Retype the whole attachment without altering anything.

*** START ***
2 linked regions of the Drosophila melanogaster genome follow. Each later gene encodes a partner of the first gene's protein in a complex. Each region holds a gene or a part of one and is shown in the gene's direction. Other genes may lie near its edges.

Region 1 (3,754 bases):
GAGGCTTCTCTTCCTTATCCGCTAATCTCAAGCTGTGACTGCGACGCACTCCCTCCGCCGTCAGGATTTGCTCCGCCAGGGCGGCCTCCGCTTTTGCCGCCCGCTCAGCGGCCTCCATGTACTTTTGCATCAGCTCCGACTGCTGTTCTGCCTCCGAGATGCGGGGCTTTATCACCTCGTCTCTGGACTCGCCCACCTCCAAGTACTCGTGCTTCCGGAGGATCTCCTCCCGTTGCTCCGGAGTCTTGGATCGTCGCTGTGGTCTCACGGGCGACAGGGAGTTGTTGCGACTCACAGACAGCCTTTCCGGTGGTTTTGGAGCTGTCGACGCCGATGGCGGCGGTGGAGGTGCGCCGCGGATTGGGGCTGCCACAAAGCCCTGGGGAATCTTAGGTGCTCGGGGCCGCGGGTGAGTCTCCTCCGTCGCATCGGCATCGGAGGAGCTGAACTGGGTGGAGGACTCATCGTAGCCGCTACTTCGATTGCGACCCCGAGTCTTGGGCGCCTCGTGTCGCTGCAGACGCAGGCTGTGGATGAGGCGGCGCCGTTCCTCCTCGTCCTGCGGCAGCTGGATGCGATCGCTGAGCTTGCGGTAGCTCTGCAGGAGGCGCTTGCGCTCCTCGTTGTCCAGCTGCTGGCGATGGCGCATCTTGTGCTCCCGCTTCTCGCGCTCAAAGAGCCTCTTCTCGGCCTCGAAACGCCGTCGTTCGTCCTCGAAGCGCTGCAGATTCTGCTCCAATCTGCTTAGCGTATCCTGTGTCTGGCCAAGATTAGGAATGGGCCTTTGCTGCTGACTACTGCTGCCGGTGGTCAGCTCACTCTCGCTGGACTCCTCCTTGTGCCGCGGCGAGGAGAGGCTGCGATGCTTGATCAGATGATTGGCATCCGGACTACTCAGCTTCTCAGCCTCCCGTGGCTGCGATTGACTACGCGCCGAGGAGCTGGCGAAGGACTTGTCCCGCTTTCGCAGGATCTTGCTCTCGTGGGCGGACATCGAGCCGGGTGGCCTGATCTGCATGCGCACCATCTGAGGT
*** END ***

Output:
2 linked regions of the Drosophila melanogaster genome follow. Each later gene encodes a partner of the first gene's protein in a complex. Each region holds a gene or a part of one and is shown in the gene's direction. Other genes may lie near its edges.

Region 1 (3,754 bases):
GAGGCTTCTCTTCCTTATCCGCTAATCTCAAGCTGTGACTGCGACGCACTCCCTCCGCCGTCAGGATTTGCTCCGCCAGGGCGGCCTCCGCTTTTGCCGCCCGCTCAGCGGCCTCCATGTACTTTTGCATCAGCTCCGACTGCTGTTCTGCCTCCGAGATGCGGGGCTTTATCACCTCGTCTCTGGACTCGCCCACCTCCAAGTACTCGTGCTTCCGGAGGATCTCCTCCCGTTGCTCCGGAGTCTTGGATCGTCGCTGTGGTCTCACGGGCGACAGGGAGTTGTTGCGACTCACAGACAGCCTTTCCGGTGGTTTTGGAGCTGTCGACGCCGATGGCGGCGGTGGAGGTGCGCCGCGGATTGGGGCTGCCACAAAGCCCTGGGGAATCTTAGGTGCTCGGGGCCGCGGGTGAGTCTCCTCCGTCGCATCGGCATCGGAGGAGCTGAACTGGGTGGAGGACTCATCGTAGCCGCTACTTCGATTGCGACCCCGAGTCTTGGGCGCCTCGTGTCGCTGCAGACGCAGGCTGTGGATGAGGCGGCGCCGTTCCTCCTCGTCCTGCGGCAGCTGGATGCGATCGCTGAGCTTGCGGTAGCTCTGCAGGAGGCGCTTGCGCTCCTCGTTGTCCAGCTGCTGGCGATGGCGCATCTTGTGCTCCCGCTTCTCGCGCTCAAAGAGCCTCTTCTCGGCCTCGAAACGCCGTCGTTCGTCCTCGAAGCGCTGCAGATTCTGCTCCAATCTGCTTAGCGTATCCTGTGTCTGGCCAAGATTAGGAATGGGCCTTTGCTGCTGACTACTGCTGCCGGTGGTCAGCTCACTCTCGCTGGACTCCTCCTTGTGCCGCGGCGAGGAGAGGCTGCGATGCTTGATCAGATGATTGGCATCCGGACTACTCAGCTTCTCAGCCTCCCGTGGCTGCGATTGACTACGCGCCGAGGAGCTGGCGAAGGACTTGTCCCGCTTTCGCAGGATCTTGCTCTCGTGGGCGGACATCGAGCCGGGTGGCCTGATCTGCATGCGCACCATCTGAGGT